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  • Jodie Newton

Tavy Cleave walk


We left home as early as we could, knowing that Tavy Cleave is a popular swim spot.

We arrived at the car park at 8.20am and there were already half a dozen cars parked. Some from over night campers and others like us, who’d thought it sensible to get there early to avoid the later crowds.

Parking at Lane end car park near Mary Tavy PL19 9NB, SX 537 823

This walk took us through the Wilsworthy range and it is best to check the website before walking in this area www.gov.uk/government/publications/dartmoor-firing-programme.

Always look out for the red flags when walking on the ranges.

A cleave is a valley with steep, cliff-like sides, the word is said to be from the Anglo Saxon word cleof meaning cliff. There are several cleaves on Dartmoor, Belstone Cleave, Lustleigh Cleave, Halstock Cleave, and Tavy Cleave.

Neither My husband nor I had visited Tavy Cleave before and we were both blown away by it’s rugged, breath taking vistas.

If you’re after a reasonable length walk (say 3-4 miles) but don’t fancy the tricky “bouldering” after The Devils Kitchen swim, then you could easily stop here and avoid the Tor’s at the top of the Cleave, retracing your steps back to the car.

Be warned, I got bitten by horse flies beside the water so bug spray is advisable.


A foot bridge over the leat, looking at the fish

From the car park we followed the path beside the wall East to Nattor Farm and up to the mine Leat. We walked the nice flat path beside the leat keeping it on our left.

As we turned the corner the views were pretty but it was already hot and I was dreaming of jumping in the water at the first opportunity.

Fish darted along the Leat and Dragon flies buzzed across its surface like one of natures motorways. There were a few ponies with very new foals and a plethora of sheep dotting the sheer hillsides.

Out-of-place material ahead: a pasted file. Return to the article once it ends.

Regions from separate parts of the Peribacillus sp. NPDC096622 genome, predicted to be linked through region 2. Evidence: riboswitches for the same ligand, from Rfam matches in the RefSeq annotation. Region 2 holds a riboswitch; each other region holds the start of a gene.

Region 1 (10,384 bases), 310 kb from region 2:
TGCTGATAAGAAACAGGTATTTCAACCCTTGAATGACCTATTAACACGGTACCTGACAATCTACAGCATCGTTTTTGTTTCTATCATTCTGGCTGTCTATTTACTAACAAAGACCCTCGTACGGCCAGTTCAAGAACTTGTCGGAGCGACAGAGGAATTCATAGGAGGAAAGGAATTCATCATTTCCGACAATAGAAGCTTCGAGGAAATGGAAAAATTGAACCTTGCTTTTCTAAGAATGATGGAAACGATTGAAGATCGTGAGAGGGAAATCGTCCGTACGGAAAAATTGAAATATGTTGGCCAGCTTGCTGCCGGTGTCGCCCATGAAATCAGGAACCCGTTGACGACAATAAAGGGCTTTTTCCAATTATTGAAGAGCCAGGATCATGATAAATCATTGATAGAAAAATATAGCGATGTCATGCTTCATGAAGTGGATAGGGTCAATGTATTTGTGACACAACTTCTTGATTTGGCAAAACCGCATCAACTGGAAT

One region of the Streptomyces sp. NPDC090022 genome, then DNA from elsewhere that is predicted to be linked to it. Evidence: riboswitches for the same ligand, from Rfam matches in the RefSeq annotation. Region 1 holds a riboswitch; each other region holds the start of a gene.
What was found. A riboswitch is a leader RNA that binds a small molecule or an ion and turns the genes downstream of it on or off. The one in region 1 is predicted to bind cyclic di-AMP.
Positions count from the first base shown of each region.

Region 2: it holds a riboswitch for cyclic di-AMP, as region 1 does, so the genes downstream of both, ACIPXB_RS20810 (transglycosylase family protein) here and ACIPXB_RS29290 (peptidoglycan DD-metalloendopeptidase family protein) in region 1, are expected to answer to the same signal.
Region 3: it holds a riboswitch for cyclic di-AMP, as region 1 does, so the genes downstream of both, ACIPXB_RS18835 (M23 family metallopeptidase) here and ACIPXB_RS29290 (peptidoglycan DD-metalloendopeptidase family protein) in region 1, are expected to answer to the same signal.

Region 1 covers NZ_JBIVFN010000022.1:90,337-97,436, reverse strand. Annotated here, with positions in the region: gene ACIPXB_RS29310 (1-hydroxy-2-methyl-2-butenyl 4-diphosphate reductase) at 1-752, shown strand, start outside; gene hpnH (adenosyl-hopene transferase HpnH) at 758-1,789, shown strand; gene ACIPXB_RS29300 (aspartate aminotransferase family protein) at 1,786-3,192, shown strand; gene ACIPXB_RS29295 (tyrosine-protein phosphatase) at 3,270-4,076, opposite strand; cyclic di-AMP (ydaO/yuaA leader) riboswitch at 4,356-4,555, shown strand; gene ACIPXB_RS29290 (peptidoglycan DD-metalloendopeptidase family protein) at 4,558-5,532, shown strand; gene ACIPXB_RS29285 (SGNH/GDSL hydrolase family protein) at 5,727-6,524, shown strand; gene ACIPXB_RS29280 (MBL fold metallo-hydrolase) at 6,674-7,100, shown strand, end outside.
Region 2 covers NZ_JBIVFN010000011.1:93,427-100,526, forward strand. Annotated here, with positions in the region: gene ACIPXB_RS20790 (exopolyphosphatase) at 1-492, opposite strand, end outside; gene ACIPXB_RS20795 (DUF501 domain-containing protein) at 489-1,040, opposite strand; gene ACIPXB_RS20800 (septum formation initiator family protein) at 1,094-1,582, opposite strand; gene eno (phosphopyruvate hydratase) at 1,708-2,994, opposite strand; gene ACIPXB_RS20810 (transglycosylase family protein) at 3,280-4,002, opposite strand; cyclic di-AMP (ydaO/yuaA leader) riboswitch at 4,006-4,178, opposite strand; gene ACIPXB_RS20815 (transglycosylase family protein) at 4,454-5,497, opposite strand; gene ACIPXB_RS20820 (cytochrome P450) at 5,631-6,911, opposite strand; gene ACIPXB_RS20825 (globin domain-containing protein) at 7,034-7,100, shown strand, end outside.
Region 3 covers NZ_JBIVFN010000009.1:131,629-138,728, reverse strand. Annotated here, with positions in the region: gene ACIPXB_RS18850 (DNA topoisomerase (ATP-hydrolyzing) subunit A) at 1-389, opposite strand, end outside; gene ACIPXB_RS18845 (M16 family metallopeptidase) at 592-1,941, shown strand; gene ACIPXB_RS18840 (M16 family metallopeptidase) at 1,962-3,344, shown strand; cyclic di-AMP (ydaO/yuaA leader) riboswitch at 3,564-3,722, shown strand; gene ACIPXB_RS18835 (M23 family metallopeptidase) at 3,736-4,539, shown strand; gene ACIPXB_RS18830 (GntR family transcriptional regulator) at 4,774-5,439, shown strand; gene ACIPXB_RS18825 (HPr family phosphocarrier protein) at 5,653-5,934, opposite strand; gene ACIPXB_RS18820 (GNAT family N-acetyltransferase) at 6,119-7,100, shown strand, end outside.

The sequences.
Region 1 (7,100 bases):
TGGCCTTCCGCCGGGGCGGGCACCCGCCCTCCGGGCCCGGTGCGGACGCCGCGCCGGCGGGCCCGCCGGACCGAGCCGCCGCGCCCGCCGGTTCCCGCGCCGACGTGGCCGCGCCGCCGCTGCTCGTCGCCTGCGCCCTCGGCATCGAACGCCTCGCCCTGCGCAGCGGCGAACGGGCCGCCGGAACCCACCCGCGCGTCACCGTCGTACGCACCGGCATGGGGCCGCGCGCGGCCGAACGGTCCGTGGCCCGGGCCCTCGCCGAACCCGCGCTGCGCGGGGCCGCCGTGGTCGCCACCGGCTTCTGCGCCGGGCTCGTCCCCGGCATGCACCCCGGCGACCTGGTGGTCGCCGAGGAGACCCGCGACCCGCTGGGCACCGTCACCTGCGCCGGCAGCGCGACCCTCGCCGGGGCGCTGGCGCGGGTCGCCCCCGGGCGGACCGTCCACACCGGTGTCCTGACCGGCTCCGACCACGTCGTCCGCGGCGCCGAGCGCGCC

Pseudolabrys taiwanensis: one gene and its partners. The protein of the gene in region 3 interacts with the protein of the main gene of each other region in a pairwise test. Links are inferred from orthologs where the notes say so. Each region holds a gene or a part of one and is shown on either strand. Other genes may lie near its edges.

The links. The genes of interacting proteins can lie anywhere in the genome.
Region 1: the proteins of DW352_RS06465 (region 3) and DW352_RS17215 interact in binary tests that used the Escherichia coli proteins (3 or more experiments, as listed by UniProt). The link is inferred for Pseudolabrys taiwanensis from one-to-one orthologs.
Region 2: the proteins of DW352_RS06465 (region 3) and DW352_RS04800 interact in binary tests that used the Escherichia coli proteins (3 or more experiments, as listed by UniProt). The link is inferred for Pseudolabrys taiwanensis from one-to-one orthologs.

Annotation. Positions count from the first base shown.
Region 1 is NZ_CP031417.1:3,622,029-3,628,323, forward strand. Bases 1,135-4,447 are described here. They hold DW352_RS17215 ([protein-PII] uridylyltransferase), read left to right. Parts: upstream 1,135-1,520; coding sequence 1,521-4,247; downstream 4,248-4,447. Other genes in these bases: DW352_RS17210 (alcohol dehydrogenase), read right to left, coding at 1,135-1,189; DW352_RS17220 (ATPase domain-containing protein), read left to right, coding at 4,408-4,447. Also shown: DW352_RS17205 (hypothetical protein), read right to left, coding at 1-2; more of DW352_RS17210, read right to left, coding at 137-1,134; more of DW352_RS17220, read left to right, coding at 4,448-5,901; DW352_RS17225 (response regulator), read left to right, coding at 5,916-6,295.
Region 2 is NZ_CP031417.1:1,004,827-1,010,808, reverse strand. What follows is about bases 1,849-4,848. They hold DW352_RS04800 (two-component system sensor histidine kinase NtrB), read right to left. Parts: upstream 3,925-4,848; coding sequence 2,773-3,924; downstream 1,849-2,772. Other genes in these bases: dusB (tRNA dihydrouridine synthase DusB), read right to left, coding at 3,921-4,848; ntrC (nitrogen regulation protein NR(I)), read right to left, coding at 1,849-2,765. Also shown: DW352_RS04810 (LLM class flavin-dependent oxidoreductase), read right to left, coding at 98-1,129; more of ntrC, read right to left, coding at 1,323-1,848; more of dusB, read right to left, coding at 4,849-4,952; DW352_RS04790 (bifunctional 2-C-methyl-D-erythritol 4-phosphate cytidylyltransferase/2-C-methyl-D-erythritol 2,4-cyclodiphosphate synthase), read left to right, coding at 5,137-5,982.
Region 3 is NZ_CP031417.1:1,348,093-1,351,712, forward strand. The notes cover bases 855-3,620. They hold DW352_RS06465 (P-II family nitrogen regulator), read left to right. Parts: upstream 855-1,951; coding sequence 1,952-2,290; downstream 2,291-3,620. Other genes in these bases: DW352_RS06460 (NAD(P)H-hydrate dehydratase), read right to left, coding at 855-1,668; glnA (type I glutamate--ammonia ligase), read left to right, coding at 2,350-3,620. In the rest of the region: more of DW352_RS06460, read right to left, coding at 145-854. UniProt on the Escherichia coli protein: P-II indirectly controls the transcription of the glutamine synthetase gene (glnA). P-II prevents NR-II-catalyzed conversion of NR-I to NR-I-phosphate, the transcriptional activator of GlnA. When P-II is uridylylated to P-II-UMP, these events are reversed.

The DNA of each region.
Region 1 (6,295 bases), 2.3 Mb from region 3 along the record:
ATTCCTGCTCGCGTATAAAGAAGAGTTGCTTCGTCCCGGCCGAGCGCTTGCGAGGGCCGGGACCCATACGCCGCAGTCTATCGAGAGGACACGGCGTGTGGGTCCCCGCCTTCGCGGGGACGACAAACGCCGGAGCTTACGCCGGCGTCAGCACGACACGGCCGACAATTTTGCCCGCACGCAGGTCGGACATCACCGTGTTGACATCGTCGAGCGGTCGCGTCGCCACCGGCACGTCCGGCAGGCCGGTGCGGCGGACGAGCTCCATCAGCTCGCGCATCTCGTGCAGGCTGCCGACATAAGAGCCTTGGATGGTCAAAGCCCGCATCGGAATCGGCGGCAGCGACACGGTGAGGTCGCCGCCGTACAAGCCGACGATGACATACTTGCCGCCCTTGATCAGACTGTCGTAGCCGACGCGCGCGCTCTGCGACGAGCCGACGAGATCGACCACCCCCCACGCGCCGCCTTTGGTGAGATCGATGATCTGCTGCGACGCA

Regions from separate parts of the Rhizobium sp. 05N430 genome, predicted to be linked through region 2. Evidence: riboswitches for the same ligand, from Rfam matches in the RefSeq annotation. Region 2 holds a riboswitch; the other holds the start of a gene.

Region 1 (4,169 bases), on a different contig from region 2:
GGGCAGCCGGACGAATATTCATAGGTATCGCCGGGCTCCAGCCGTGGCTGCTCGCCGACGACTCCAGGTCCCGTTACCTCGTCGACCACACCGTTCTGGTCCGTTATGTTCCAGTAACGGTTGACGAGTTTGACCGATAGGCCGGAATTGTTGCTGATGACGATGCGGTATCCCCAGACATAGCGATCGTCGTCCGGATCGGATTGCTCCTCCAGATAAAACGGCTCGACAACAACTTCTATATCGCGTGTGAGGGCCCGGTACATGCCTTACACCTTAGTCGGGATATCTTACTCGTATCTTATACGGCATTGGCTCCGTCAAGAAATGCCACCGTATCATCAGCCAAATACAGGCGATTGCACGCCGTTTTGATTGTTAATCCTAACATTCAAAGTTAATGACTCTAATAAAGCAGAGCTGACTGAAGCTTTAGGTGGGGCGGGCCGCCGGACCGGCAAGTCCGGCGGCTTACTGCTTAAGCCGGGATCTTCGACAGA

We crossed the leat where it met the river and stopped for a water break and a little shade while we checked the map.

Having just crossed the leat at the foot bridge and following the Tavy

The path here becomes a little trickier and the ground can obviously get rather wet. We headed up the side of the hill and found a higher path to avoid thick mud and wet feet.

As we followed the path around its bends, the Cleave came into sight along with one of the better swimming spots.

There were three or four lovely places to swim on the river.

We chose to continue to Devils Kitchen SX 555 832

It’s stepped waterfall and the large pool bellow were about another 5 minutes walk along the path.

By 10.00am we’d reached our swimming spot for the day and all five of us were in.


Devils Kitchen, Tavy Cleave

I can see why it’s so popular, but we had the place to ourselves and as it turned out, during the hottest part of the walk.




The bottom of the pool was rocky but the water was beautifully clear. The rocks around the waterfall were slippy but manageable.

Beside the swim spot the ground was still marshy in places and so swim shoes were useful.

We all had a fantastic time playing in the falls and found it most amusing when the power of the waterfall pulled my bikini bottoms almost clean off, so be warned. I was grateful we were alone🤣.


Super depth for a decent swim as well as the waterfall to play in

Once we’d finished swimming, we continued along the river to more pools but found they were occupied with over night campers.

By this point and contrary to the weather forecast, it had clouded over and we decided we’d spare the campers the obnoxious noise the children are capable of whilst splashing around and leave them in peace.

We continued onward along the river.

The path here became fairly non existent, we were pretty much just clambering over boulders for what felt like a long time but it was probably only about half a mile.